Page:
Essential Budgeting & Planning System Components – Part 5: Tactical Planning Dashboards with Visualizationsby Dwight deVera
For my final post in this series, I'll cover tactical planning dashboards as a component that shows planners where they can make the changes that have the biggest impact on the plan.
Data visualization has struck a chord with many executive decision-makers as a way to condense large amounts of information, format it in a way that's easy to digest and understand, and most importantly, reveal vital business insights that can help them make better decisions. Thankfully, visualizations are not reserved for executive decision-makers; similar types of visualizations can be beneficial for planning managers too.
Planning dashboards allow planners to see the whole picture at a glance, determine whether their plans are favorable or not, and provide guidance for where to direct their attention. When budgets are out of alignment or plans are going astray as the year progresses, the visualizations on a planning dashboard say, "look exactly here – this is your problem – this is where you can make an adjustment that will have a real impact – the other changes you're going to make are a waste of time."
Full disclosure – these planning visualizations are pretty unique to arcplan. I'd be lying if I said it was going to be easy for you to implement these with another tool. We operate at the intersection of world-class business intelligence and corporate performance management. With other solutions, you get standard budget reports – summaries of the budgets you just submitted – and your analysts and planners need to sift through page after page of numbers, organized in a way that only makes sense to accountants, to try to find ways to positively impact the budget. It's an almost impossible task.
But planning dashboards can tell you exactly where to make adjustments so you'll get the largest possible impact.
Let's take a look at this example arcplan planning dashboard – it's in progress so forgive that it's missing a few elements. It uses the previous year's data as well as 2 months of actuals and 10 months of forecasting (that's why the filter says "Fcst02+10"). Each element on the dashboard tells a story about the plan. We'll go around it clockwise.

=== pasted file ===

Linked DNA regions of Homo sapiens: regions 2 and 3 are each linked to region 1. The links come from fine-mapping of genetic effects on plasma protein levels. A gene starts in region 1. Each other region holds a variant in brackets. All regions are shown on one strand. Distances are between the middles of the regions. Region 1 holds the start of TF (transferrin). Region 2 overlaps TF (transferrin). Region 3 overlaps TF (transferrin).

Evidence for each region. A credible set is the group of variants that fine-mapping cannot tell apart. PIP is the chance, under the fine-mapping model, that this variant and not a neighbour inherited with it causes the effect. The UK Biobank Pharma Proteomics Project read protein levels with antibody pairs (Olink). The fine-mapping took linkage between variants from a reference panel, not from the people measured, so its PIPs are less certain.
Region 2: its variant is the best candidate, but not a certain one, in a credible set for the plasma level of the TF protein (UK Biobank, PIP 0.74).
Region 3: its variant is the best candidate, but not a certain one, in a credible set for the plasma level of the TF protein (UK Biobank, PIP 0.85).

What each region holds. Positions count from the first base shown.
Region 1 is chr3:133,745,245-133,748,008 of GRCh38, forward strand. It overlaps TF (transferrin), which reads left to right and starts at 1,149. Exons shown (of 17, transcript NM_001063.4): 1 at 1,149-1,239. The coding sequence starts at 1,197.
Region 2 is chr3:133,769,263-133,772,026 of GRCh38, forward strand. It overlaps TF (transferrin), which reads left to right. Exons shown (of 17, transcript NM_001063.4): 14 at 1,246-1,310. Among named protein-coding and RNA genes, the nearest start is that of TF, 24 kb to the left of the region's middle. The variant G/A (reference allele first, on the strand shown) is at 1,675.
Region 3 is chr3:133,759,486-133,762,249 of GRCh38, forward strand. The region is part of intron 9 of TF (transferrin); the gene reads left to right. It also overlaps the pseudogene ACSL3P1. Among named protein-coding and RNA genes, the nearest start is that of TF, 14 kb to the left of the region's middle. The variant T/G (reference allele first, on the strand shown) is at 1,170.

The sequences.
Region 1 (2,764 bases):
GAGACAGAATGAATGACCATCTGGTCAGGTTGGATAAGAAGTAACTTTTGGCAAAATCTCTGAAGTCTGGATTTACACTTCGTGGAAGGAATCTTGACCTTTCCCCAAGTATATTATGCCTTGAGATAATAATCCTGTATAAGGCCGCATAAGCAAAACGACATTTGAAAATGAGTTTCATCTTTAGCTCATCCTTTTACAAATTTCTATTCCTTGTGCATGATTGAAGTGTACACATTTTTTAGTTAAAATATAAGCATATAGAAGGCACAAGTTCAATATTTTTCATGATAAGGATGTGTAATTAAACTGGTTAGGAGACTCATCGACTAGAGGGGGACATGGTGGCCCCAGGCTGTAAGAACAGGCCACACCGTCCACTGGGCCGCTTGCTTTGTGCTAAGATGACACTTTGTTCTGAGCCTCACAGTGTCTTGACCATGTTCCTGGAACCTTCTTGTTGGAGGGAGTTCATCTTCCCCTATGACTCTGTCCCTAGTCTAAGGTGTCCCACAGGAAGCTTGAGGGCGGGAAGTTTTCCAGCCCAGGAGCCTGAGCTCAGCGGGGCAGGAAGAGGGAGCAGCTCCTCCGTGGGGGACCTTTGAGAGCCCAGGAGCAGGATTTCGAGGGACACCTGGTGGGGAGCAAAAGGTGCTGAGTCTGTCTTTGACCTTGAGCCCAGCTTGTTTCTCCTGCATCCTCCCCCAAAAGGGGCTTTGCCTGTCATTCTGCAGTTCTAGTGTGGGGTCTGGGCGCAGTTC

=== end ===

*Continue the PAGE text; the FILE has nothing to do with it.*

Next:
The first chart in the top left is a bridge chart or waterfall chart. This chart type shows how an initial value is affected by a series of intermediate positive or negative values. While the intermediate values are denoted by floating columns, the initial and the final values are represented by whole columns. The purpose of this particular chart is to take last year's profit & loss data combined with the 2 months of actuals and 10 months of forecasted data mentioned before and predict the P&L for the current fiscal year.
The horizontal bar chart (top right corner), though simple, reveals a wealth of information. It extracts favorable and unfavorable variances in the planning report, and in doing so highlights the biggest opportunity to fix problems in the planning schedule. In this case, the sum of all favorable variances does not even come close the biggest unfavorable variance (salaries). A display such as this shows planners that the opportunity to make the biggest positive impact on the plan is to address the most unfavorable variance. It takes data that may have been on page 5 of a budget summary to the forefront.
The bar chart (bottom right) will show if there are major discrepancies between last year's actuals by period and this year's forecasted plan.
The combined line and bar graph (bottom left) is a cumulative predictive model. In this case, the actual (represented by the lime green line) starts off below the budget (represented by the blue line), which is positive. But by month 5 we see that the lines converge and actuals start to exceed the budget plan – this is made very clear by looking at the red bars below – those are negative values. The intersection of the lines allows planners to pinpoint in what month things will start moving in the wrong direction so they can take action.
Planners need to be equipped with the rights tools to be successful. With our budgeting, planning and forecasting system, arcplan has helped companies around the world shorten their budgeting cycle from several weeks to just a few days, with plenty of time to fulfill additional plan requests on demand. Hopefully this series has helped you identify the components of a good planning system. When it comes to planning technology, you actually can have it all.
Missed out on my previous posts in this series? Catch up here: